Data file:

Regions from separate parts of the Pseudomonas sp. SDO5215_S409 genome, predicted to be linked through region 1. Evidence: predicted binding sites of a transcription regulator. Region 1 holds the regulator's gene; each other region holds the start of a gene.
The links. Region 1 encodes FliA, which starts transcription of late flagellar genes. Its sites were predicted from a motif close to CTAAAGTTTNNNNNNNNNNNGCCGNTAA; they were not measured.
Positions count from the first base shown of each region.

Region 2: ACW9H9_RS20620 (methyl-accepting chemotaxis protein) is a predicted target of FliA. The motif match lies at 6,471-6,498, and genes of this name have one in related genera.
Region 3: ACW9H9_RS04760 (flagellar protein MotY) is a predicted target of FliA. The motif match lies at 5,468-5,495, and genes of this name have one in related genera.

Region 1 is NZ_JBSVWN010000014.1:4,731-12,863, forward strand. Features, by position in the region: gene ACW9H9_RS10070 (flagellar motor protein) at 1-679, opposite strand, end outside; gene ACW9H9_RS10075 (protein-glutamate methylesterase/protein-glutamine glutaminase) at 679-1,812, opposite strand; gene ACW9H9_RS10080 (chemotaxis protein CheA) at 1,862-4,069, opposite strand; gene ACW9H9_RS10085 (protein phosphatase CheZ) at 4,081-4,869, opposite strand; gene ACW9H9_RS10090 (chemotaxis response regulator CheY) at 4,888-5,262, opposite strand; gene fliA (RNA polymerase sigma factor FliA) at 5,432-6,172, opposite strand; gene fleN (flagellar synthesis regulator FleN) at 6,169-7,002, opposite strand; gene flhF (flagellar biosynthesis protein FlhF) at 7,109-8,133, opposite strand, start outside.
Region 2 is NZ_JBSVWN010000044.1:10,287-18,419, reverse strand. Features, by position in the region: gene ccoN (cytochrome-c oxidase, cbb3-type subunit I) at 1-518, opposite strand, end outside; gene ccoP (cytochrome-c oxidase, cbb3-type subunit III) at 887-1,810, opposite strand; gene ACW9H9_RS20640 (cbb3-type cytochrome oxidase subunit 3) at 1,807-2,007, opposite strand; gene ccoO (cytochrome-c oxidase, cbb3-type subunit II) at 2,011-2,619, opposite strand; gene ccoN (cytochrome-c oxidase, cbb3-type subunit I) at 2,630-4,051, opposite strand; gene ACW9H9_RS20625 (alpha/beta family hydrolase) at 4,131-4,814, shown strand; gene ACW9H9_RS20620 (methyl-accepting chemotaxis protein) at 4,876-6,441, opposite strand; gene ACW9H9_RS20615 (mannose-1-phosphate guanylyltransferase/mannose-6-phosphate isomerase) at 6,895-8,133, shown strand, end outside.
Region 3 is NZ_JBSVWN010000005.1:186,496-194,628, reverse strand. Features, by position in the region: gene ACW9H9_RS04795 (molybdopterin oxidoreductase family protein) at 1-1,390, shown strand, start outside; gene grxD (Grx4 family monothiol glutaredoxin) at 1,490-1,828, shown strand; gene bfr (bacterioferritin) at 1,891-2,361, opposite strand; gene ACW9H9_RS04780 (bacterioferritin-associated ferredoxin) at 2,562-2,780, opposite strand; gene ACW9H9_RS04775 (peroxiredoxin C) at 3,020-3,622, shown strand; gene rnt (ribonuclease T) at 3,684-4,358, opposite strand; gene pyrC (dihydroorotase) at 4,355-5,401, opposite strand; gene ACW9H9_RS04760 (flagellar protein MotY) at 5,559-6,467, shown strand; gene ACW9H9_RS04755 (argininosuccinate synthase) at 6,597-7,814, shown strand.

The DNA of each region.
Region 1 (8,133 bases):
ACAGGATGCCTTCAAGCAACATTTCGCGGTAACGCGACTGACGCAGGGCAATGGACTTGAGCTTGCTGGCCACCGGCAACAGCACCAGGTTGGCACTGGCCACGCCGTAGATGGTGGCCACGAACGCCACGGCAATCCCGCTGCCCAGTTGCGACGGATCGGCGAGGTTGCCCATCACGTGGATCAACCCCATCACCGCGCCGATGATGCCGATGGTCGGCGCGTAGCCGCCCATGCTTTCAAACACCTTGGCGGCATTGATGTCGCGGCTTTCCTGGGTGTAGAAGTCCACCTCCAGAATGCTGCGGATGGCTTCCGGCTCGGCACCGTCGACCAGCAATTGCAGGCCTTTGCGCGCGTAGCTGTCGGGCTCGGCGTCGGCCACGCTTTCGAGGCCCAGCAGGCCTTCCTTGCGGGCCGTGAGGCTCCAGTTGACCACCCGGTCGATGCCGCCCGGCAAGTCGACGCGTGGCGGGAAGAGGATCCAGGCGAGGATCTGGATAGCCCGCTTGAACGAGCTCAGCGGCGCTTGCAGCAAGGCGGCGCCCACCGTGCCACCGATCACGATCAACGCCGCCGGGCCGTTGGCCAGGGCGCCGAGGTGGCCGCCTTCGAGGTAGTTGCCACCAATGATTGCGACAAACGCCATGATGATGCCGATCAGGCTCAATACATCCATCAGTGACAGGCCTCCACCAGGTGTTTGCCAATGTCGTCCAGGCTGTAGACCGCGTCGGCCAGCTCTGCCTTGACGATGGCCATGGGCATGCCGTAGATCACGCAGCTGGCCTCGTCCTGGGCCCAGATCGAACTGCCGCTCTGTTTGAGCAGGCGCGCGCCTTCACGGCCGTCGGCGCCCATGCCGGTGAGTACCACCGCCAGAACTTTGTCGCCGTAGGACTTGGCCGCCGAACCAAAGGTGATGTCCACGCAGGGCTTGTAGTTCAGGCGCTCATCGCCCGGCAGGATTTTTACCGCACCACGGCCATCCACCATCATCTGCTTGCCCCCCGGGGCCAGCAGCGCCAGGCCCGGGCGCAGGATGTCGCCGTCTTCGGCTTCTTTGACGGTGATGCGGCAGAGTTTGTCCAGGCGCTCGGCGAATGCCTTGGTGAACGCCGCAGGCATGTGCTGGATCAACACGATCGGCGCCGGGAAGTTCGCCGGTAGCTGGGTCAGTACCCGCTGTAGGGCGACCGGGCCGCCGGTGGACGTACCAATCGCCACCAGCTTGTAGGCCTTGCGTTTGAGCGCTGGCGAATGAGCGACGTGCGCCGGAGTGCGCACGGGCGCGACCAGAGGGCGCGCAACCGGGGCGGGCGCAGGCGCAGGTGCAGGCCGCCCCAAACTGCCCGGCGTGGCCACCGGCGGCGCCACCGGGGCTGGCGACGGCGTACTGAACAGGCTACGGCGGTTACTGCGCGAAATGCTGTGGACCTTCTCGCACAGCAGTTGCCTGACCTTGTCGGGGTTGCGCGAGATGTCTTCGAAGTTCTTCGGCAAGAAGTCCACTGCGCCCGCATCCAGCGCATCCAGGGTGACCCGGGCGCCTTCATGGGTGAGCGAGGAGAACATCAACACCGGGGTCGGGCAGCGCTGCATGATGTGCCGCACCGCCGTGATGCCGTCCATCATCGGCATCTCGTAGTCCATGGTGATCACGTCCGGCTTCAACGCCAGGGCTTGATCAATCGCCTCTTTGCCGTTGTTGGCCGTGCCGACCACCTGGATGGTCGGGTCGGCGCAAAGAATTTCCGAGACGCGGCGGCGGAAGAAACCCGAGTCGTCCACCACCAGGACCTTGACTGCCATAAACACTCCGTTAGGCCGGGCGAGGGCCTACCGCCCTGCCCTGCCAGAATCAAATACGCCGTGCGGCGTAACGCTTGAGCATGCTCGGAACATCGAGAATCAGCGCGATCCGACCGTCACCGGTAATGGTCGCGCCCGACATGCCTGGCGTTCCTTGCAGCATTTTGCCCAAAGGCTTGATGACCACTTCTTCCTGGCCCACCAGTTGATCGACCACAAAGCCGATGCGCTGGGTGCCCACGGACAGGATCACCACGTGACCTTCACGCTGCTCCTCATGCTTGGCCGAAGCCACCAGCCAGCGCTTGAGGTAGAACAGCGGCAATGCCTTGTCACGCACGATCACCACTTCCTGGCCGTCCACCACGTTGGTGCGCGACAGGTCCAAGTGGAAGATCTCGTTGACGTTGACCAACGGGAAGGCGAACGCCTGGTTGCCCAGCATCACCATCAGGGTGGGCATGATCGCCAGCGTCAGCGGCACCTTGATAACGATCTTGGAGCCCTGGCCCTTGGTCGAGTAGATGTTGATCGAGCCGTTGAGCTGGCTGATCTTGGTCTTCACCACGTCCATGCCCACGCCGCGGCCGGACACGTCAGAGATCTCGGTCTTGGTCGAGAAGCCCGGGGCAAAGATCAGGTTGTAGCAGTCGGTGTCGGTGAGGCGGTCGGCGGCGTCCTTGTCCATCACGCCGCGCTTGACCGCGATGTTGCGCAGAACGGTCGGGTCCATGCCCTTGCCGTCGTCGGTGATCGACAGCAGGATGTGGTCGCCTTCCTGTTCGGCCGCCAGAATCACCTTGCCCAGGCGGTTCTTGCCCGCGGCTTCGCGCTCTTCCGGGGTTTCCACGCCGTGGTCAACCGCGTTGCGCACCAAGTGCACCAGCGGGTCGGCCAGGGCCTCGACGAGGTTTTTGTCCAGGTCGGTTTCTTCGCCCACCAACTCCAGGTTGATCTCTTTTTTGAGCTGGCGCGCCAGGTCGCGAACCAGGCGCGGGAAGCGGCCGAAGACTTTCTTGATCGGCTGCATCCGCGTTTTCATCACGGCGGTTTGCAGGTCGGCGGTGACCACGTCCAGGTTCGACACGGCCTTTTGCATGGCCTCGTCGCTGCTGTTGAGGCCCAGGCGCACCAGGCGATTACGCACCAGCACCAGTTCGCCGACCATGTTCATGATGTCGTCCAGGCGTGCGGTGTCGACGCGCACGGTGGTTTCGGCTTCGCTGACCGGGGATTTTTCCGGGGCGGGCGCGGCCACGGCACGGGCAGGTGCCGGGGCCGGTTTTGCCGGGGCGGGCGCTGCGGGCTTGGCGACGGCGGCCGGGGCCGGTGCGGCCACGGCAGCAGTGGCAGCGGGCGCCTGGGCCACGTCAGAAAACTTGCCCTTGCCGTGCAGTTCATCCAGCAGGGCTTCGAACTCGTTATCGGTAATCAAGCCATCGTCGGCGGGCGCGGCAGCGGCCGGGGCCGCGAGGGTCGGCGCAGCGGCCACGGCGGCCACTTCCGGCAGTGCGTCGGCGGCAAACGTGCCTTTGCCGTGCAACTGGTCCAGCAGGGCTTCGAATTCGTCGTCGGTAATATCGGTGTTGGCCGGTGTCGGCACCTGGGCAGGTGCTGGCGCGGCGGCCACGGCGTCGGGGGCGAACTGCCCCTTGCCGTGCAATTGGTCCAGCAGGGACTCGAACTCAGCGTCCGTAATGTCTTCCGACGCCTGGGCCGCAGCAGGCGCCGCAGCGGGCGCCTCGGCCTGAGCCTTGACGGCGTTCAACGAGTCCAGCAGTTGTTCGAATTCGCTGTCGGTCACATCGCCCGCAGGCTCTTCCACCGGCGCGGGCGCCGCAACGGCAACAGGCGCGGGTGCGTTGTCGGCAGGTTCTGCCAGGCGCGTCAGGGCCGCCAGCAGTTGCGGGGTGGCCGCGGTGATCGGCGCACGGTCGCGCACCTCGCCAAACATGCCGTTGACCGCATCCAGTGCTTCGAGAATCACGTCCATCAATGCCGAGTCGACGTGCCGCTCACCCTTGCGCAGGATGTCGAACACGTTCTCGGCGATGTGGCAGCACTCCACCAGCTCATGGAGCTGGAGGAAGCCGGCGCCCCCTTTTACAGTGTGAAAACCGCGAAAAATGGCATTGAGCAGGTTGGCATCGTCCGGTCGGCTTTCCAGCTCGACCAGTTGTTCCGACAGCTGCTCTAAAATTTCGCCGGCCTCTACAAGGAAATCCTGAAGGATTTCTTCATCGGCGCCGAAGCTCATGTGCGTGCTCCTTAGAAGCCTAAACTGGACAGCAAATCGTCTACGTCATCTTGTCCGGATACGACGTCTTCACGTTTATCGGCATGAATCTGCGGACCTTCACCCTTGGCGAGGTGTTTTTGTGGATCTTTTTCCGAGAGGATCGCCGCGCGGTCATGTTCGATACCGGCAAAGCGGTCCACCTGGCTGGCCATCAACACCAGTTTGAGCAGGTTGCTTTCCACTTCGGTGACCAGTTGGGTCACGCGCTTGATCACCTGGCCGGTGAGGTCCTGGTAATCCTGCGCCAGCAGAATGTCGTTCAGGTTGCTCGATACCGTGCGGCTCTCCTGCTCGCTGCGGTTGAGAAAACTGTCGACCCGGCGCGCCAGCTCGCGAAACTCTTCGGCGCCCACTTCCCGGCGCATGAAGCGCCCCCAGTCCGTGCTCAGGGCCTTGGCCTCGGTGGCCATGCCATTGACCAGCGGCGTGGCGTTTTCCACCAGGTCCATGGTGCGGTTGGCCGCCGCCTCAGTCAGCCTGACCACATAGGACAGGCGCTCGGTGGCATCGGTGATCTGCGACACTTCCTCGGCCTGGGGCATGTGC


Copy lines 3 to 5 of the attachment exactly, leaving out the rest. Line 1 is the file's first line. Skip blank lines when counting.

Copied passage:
Positions count from the first base shown of each region.

Region 2: ACW9H9_RS20620 (methyl-accepting chemotaxis protein) is a predicted target of FliA. The motif match lies at 6,471-6,498, and genes of this name have one in related genera.
Region 3: ACW9H9_RS04760 (flagellar protein MotY) is a predicted target of FliA. The motif match lies at 5,468-5,495, and genes of this name have one in related genera.